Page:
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The Most Influential Artists: #5 Nine Inch Nails

Trent Reznor
UNITED KINGDOM - JANUARY 01: Photo of NINE INCH NAILS (Photo by Mick Hutson/Redferns)

As part of our 35th anniversary, we’re naming the most influential artists of the past 35 years. Today, we’re at #5. From Cleveland, Ohio, here is Trent Reznor/Nine Inch Nails. 

The Most Influential Artists: #5 Nine Inch Nails

Long before Trent Reznor was sitting for thoughtful, lightly acerbic interviews, sitting in on Beats Music executive meetings and steadily amassing Academy Award nominations with Atticus Ross, he was an exceptionally angry young pop auteur. While Nine Inch Nails is a revolving door, Reznor is the door: a patient perfectionist who runs a tight ship, doesn’t suffer major label fools lightly and is largely responsible for legitimizing and popularizing industrial pop in the U.S.

The bracing 1992 EP Broken is a conceptual work, recorded covertly, in agitation against Reznor’s TVT contract. Legal wrangling brought him to Interscope, where he used his clout to create a side label: Nothing Records. His pre-online example — his agita — is embodied in every modern artist who threatens to advance release a delayed record on Twitter. And while industrial purists lambasted NIN’s lacerating anthems as a watered-down version of genre stalwarts like Ministry and KMFDM, his outsized success — the hit albums and remix records, the explosively theatrical tours and videos, the starkly designed iconography — served to widen the commercial visibility of this cold, often unsettling music.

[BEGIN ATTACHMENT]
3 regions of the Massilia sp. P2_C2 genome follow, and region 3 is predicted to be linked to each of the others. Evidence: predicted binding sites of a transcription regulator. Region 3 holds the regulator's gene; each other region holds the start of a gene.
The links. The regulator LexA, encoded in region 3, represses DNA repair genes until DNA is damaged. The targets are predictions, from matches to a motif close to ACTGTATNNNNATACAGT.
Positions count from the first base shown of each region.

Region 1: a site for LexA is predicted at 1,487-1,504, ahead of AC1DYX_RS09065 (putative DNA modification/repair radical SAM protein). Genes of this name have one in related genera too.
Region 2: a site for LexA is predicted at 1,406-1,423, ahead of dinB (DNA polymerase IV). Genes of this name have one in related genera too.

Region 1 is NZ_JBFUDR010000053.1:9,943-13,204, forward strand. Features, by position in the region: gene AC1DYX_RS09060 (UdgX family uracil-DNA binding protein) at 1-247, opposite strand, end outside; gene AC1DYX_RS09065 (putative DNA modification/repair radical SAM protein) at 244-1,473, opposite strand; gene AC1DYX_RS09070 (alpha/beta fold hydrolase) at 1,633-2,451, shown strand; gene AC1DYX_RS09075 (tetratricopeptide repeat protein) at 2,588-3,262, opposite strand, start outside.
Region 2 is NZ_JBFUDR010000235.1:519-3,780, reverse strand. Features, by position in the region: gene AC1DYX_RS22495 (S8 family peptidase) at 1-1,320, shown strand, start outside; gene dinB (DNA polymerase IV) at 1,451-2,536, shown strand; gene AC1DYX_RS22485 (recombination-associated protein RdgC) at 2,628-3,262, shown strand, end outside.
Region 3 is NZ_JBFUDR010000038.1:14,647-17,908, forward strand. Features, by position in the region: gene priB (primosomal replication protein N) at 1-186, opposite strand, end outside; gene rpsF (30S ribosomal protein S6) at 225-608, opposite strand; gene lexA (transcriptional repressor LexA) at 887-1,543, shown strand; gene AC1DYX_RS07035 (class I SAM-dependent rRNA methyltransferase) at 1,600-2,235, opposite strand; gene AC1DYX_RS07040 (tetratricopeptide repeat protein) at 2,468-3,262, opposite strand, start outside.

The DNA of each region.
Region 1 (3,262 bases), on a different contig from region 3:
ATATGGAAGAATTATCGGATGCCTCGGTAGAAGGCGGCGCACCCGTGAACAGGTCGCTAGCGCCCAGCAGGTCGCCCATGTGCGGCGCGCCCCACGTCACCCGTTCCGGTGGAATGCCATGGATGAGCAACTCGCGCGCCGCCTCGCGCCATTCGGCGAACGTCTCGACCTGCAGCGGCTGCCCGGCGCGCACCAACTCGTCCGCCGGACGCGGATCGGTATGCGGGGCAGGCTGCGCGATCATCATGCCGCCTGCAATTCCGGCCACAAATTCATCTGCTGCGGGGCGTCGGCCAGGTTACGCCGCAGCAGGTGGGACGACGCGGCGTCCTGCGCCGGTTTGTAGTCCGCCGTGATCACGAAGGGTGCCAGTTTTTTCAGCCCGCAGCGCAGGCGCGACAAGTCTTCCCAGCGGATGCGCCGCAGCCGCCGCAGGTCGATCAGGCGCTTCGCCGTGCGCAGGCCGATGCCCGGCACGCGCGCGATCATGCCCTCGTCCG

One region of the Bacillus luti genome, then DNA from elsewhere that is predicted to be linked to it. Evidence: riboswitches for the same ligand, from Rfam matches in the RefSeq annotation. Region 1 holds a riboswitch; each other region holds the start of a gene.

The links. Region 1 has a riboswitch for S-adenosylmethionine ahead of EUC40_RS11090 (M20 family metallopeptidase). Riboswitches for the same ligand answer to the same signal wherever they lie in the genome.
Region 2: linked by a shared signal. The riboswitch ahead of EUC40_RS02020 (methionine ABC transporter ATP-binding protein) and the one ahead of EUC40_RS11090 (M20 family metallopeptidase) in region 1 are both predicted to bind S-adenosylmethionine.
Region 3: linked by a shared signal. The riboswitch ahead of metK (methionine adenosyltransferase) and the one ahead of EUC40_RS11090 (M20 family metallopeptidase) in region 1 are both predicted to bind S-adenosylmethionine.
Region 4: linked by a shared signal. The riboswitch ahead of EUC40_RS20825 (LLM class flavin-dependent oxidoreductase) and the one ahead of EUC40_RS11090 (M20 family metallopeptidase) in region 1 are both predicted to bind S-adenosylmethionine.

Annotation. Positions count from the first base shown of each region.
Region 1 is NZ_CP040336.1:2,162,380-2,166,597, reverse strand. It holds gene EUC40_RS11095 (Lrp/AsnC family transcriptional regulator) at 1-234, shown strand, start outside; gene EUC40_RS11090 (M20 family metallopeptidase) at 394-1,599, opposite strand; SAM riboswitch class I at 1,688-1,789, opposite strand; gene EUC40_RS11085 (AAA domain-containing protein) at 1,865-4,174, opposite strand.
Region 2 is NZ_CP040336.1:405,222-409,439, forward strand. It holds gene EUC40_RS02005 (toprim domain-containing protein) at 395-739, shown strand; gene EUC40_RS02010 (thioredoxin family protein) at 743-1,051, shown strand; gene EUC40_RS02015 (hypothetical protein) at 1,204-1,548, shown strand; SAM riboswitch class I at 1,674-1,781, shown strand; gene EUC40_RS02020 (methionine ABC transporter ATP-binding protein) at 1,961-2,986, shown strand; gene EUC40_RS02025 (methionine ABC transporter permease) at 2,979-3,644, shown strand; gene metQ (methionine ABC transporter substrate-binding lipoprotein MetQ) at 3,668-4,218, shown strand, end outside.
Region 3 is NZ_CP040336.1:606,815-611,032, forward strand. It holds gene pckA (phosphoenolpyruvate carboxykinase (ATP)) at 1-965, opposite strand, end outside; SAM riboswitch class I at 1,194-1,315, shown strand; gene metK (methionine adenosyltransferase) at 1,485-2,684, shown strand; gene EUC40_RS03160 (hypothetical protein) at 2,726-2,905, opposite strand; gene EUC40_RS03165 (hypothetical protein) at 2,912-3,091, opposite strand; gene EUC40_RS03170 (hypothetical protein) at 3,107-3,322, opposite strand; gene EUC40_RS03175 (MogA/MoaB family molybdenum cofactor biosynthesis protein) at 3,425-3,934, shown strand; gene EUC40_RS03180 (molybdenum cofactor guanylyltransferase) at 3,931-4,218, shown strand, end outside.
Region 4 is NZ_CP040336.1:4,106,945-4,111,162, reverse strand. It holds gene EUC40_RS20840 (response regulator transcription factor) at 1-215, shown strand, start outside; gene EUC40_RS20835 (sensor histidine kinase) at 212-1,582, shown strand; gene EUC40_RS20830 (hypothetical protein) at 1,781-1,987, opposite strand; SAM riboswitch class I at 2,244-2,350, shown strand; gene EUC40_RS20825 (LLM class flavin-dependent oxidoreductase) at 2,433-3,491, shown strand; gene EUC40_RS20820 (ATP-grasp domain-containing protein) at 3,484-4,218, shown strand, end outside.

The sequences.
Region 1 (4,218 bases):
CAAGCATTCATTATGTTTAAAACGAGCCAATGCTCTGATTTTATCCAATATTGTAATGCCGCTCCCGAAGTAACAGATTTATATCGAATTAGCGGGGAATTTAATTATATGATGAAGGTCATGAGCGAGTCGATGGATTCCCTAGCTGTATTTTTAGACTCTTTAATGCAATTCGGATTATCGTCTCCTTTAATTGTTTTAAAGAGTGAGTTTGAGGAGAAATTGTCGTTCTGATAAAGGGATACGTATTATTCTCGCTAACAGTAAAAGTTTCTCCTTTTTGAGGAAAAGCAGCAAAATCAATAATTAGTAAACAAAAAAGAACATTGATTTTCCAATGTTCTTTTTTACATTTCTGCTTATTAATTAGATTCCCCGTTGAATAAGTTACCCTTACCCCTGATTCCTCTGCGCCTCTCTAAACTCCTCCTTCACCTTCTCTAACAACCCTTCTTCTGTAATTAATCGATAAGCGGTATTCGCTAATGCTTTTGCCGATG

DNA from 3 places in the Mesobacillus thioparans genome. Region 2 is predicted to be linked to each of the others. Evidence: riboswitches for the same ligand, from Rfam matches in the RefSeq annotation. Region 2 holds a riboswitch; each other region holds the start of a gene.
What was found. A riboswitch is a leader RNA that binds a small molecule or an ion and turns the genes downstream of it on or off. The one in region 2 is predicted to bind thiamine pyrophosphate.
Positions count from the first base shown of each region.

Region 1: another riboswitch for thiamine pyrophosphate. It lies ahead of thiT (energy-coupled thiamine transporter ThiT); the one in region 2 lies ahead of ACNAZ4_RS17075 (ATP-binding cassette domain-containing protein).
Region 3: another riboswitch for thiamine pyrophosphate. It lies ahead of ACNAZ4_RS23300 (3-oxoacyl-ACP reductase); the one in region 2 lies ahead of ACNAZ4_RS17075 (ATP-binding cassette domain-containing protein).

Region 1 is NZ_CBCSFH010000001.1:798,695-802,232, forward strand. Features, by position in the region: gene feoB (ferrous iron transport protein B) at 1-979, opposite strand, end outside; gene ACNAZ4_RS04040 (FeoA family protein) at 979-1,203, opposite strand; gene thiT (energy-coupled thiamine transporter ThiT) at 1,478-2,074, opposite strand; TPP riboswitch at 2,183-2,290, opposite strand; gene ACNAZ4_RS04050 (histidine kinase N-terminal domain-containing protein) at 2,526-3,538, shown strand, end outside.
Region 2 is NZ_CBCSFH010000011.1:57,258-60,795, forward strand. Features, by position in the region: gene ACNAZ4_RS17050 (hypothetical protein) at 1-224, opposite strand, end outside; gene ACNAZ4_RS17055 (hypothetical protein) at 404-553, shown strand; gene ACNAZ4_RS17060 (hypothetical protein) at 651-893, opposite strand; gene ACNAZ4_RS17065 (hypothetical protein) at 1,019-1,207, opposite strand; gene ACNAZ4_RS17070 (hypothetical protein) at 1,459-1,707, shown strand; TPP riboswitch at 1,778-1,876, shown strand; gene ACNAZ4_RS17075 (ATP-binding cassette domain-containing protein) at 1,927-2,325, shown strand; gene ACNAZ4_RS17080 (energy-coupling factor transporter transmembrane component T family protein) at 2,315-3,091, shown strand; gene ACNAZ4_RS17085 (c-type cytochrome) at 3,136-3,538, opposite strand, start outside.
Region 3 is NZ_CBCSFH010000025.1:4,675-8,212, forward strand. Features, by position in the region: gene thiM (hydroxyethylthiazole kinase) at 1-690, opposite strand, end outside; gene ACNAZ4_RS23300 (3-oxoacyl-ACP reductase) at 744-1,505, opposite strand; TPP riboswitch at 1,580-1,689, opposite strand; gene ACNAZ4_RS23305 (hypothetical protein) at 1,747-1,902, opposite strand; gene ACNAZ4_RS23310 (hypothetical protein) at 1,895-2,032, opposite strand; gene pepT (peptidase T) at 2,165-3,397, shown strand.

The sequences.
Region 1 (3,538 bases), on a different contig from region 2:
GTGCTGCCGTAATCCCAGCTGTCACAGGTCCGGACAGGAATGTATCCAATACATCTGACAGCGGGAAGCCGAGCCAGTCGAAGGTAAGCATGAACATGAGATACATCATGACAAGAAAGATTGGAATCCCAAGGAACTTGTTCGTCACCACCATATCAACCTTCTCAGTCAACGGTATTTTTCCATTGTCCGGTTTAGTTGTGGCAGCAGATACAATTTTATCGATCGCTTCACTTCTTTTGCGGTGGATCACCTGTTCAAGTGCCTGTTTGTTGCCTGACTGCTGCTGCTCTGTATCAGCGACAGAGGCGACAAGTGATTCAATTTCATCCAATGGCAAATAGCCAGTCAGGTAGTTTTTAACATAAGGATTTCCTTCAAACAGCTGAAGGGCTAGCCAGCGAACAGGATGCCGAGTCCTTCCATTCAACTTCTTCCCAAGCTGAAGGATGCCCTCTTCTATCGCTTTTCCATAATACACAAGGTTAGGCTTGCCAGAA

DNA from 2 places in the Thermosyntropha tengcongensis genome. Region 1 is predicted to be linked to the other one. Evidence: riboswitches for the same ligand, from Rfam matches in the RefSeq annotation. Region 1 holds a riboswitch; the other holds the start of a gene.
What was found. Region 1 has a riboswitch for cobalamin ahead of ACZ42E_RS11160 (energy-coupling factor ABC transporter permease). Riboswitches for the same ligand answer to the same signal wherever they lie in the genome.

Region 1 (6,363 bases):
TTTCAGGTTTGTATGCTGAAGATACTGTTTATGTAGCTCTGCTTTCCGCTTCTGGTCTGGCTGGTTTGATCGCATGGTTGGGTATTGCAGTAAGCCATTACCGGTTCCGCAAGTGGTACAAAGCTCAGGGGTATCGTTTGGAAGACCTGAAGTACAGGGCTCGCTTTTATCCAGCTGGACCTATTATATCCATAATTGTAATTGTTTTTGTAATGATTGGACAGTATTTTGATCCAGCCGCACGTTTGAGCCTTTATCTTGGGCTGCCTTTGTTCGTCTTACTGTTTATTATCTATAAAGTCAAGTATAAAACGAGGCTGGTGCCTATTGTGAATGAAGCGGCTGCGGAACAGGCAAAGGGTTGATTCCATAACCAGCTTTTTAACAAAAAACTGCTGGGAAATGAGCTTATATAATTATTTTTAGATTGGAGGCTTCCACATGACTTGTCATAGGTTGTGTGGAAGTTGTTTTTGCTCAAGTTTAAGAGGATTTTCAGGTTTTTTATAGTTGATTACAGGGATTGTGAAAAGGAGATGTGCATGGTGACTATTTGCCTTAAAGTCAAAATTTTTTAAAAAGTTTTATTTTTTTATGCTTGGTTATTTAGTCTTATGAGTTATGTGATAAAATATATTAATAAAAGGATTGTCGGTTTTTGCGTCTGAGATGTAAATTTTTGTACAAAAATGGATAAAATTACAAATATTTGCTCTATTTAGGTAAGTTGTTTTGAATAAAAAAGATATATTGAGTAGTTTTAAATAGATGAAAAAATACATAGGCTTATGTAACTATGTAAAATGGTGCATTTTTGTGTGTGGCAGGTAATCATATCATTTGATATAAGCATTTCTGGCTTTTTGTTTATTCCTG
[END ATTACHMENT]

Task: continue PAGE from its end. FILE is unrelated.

Trent Reznor Woodstock 94

Movie and video game soundtracks entered the mix as early as the 1990s, but as NIN’s rabid intensity faded in the late 2000s, Reznor (in league with Ross) pivoted to instrumentals with Ghosts and The Social Network — textured dread and Brian Eno-esque ambience became his new, compelling normal. The old rock world standard demanded an ongoing conversation with the idealized, celebrated iteration of a band. Reznor subverted that by turning to a subtle aesthetic as opposed to an overt one — and today, it’s hardly unusual for musicians to actively pursue movie soundtracking as a genuine artistic pursuit, chasing their muses alongside directors, for grateful audiences.